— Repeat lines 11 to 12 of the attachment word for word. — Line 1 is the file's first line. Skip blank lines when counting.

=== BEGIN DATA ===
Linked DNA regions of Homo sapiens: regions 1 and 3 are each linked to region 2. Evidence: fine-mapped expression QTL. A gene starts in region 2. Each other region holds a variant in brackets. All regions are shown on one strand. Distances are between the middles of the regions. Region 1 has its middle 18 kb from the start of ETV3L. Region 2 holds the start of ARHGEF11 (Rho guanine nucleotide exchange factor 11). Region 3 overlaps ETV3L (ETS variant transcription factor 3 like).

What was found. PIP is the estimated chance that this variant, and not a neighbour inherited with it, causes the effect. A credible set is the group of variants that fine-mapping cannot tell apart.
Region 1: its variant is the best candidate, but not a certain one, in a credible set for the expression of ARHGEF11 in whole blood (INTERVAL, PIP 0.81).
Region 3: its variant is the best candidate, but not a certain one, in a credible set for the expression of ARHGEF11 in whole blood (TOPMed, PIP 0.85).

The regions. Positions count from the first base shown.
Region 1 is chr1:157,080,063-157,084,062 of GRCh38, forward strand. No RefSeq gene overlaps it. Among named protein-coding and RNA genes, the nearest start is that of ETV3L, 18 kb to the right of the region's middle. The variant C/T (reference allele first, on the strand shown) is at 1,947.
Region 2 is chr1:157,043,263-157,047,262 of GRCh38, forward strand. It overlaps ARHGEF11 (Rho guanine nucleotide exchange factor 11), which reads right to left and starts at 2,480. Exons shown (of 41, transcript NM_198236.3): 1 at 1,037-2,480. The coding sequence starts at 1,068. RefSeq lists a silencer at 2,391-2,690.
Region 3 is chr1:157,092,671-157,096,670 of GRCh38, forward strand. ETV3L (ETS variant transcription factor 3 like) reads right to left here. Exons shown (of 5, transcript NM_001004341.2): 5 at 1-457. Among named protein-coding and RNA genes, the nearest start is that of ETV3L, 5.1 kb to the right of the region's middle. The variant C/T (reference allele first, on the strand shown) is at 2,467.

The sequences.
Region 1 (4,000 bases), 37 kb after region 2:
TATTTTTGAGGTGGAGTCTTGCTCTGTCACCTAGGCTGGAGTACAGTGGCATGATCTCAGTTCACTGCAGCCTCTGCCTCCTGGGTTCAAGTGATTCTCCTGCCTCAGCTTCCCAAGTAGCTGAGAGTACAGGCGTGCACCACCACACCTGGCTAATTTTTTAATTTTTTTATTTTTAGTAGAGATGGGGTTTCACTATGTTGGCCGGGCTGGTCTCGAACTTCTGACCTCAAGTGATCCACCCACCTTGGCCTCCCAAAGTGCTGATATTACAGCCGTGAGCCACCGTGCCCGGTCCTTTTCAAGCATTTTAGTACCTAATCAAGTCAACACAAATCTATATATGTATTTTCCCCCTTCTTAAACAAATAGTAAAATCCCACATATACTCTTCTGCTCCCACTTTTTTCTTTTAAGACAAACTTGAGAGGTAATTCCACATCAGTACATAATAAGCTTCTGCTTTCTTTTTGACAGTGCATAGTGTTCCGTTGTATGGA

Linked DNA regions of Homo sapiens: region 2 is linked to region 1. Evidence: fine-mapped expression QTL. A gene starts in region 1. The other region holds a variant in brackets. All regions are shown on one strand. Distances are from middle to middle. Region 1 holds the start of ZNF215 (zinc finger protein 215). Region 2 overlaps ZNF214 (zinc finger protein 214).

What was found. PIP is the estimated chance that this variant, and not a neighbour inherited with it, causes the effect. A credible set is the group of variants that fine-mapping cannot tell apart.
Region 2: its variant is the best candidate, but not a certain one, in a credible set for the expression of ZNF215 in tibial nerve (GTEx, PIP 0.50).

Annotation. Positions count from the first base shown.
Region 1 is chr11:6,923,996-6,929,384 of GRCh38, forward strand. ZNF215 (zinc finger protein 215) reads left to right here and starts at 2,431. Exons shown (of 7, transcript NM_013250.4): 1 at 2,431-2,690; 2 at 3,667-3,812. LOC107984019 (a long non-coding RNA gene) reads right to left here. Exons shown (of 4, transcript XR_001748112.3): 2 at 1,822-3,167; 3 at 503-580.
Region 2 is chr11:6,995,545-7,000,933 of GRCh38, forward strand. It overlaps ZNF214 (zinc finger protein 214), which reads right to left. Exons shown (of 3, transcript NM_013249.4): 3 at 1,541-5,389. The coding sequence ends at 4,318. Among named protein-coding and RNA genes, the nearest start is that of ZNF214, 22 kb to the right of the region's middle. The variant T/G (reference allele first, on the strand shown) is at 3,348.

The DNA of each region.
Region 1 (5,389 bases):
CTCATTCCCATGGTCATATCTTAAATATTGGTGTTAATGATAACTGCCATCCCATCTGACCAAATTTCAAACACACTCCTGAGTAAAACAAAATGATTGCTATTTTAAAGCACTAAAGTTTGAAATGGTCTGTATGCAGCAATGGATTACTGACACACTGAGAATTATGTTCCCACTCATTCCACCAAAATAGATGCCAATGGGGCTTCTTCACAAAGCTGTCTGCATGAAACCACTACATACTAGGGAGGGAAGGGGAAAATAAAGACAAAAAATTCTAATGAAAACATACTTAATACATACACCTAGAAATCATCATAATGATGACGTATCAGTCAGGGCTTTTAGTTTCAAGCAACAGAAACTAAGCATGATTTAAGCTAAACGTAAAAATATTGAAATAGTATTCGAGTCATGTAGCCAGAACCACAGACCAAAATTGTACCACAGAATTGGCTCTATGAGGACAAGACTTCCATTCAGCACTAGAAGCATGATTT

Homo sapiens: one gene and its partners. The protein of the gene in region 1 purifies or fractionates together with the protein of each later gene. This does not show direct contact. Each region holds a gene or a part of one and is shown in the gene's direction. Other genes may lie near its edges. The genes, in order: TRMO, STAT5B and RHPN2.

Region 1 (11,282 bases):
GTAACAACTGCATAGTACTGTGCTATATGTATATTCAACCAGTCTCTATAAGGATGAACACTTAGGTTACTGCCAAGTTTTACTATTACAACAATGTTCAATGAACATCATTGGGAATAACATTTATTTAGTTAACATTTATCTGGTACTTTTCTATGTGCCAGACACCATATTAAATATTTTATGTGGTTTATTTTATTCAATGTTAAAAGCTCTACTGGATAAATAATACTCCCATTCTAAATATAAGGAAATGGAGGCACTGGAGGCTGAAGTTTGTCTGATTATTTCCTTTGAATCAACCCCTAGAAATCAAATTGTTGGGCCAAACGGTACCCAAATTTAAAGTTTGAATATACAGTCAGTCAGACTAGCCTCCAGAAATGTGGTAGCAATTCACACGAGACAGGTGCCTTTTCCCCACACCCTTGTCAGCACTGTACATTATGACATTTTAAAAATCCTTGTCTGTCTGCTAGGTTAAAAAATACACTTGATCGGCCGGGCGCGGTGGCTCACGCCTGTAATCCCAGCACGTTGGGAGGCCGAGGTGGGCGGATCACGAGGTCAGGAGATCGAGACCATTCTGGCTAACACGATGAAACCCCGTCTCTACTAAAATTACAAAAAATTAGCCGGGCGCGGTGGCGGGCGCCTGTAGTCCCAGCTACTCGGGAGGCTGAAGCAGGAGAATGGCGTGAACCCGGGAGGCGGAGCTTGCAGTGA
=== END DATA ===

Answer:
TATTTTTGAGGTGGAGTCTTGCTCTGTCACCTAGGCTGGAGTACAGTGGCATGATCTCAGTTCACTGCAGCCTCTGCCTCCTGGGTTCAAGTGATTCTCCTGCCTCAGCTTCCCAAGTAGCTGAGAGTACAGGCGTGCACCACCACACCTGGCTAATTTTTTAATTTTTTTATTTTTAGTAGAGATGGGGTTTCACTATGTTGGCCGGGCTGGTCTCGAACTTCTGACCTCAAGTGATCCACCCACCTTGGCCTCCCAAAGTGCTGATATTACAGCCGTGAGCCACCGTGCCCGGTCCTTTTCAAGCATTTTAGTACCTAATCAAGTCAACACAAATCTATATATGTATTTTCCCCCTTCTTAAACAAATAGTAAAATCCCACATATACTCTTCTGCTCCCACTTTTTTCTTTTAAGACAAACTTGAGAGGTAATTCCACATCAGTACATAATAAGCTTCTGCTTTCTTTTTGACAGTGCATAGTGTTCCGTTGTATGGA

Linked DNA regions of Homo sapiens: region 2 is linked to region 1. Evidence: fine-mapped expression QTL. A gene starts in region 1. The other region holds a variant in brackets. All regions are shown on one strand. Distances are from middle to middle. Region 1 holds the start of ZNF215 (zinc finger protein 215). Region 2 overlaps ZNF214 (zinc finger protein 214).